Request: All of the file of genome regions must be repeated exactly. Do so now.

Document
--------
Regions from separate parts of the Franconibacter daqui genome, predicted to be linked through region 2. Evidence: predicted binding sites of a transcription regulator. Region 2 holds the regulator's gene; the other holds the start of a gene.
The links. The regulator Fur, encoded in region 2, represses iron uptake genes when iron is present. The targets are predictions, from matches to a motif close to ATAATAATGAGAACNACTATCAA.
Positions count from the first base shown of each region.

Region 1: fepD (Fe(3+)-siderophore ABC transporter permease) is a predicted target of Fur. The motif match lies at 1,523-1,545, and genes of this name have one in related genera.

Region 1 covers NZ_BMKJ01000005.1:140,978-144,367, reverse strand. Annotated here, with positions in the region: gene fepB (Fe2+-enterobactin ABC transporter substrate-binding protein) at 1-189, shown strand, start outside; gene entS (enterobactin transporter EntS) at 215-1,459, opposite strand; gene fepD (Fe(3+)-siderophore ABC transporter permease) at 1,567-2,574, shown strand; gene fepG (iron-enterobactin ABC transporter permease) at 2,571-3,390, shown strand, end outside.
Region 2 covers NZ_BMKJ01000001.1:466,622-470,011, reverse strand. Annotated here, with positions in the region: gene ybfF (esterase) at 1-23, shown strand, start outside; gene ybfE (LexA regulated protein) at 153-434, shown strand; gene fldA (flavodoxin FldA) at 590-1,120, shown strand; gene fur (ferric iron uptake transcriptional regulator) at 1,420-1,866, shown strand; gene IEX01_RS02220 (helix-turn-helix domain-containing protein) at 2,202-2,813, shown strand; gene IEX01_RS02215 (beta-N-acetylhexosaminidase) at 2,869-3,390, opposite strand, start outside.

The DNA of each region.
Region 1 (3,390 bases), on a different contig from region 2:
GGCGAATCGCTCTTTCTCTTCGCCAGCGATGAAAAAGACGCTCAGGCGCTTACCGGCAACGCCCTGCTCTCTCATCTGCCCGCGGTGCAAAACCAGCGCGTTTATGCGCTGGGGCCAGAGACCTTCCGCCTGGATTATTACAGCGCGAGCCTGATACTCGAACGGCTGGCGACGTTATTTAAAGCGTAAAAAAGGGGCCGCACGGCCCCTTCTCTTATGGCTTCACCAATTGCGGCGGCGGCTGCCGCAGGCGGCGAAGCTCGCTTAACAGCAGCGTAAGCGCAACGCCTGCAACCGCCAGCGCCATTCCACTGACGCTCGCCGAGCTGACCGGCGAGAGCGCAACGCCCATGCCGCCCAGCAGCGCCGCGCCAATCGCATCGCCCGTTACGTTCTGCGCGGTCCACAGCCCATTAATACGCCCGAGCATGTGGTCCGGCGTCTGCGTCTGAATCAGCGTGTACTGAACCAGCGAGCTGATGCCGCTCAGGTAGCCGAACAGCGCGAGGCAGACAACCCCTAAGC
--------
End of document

Regions from separate parts of the Franconibacter daqui genome, predicted to be linked through region 2. Evidence: predicted binding sites of a transcription regulator. Region 2 holds the regulator's gene; the other holds the start of a gene.
The links. The regulator Fur, encoded in region 2, represses iron uptake genes when iron is present. The targets are predictions, from matches to a motif close to ATAATAATGAGAACNACTATCAA.
Positions count from the first base shown of each region.

Region 1: fepD (Fe(3+)-siderophore ABC transporter permease) is a predicted target of Fur. The motif match lies at 1,523-1,545, and genes of this name have one in related genera.

Region 1 covers NZ_BMKJ01000005.1:140,978-144,367, reverse strand. Annotated here, with positions in the region: gene fepB (Fe2+-enterobactin ABC transporter substrate-binding protein) at 1-189, shown strand, start outside; gene entS (enterobactin transporter EntS) at 215-1,459, opposite strand; gene fepD (Fe(3+)-siderophore ABC transporter permease) at 1,567-2,574, shown strand; gene fepG (iron-enterobactin ABC transporter permease) at 2,571-3,390, shown strand, end outside.
Region 2 covers NZ_BMKJ01000001.1:466,622-470,011, reverse strand. Annotated here, with positions in the region: gene ybfF (esterase) at 1-23, shown strand, start outside; gene ybfE (LexA regulated protein) at 153-434, shown strand; gene fldA (flavodoxin FldA) at 590-1,120, shown strand; gene fur (ferric iron uptake transcriptional regulator) at 1,420-1,866, shown strand; gene IEX01_RS02220 (helix-turn-helix domain-containing protein) at 2,202-2,813, shown strand; gene IEX01_RS02215 (beta-N-acetylhexosaminidase) at 2,869-3,390, opposite strand, start outside.

The DNA of each region.
Region 1 (3,390 bases), on a different contig from region 2:
GGCGAATCGCTCTTTCTCTTCGCCAGCGATGAAAAAGACGCTCAGGCGCTTACCGGCAACGCCCTGCTCTCTCATCTGCCCGCGGTGCAAAACCAGCGCGTTTATGCGCTGGGGCCAGAGACCTTCCGCCTGGATTATTACAGCGCGAGCCTGATACTCGAACGGCTGGCGACGTTATTTAAAGCGTAAAAAAGGGGCCGCACGGCCCCTTCTCTTATGGCTTCACCAATTGCGGCGGCGGCTGCCGCAGGCGGCGAAGCTCGCTTAACAGCAGCGTAAGCGCAACGCCTGCAACCGCCAGCGCCATTCCACTGACGCTCGCCGAGCTGACCGGCGAGAGCGCAACGCCCATGCCGCCCAGCAGCGCCGCGCCAATCGCATCGCCCGTTACGTTCTGCGCGGTCCACAGCCCATTAATACGCCCGAGCATGTGGTCCGGCGTCTGCGTCTGAATCAGCGTGTACTGAACCAGCGAGCTGATGCCGCTCAGGTAGCCGAACAGCGCGAGGCAGACAACCCCTAAGC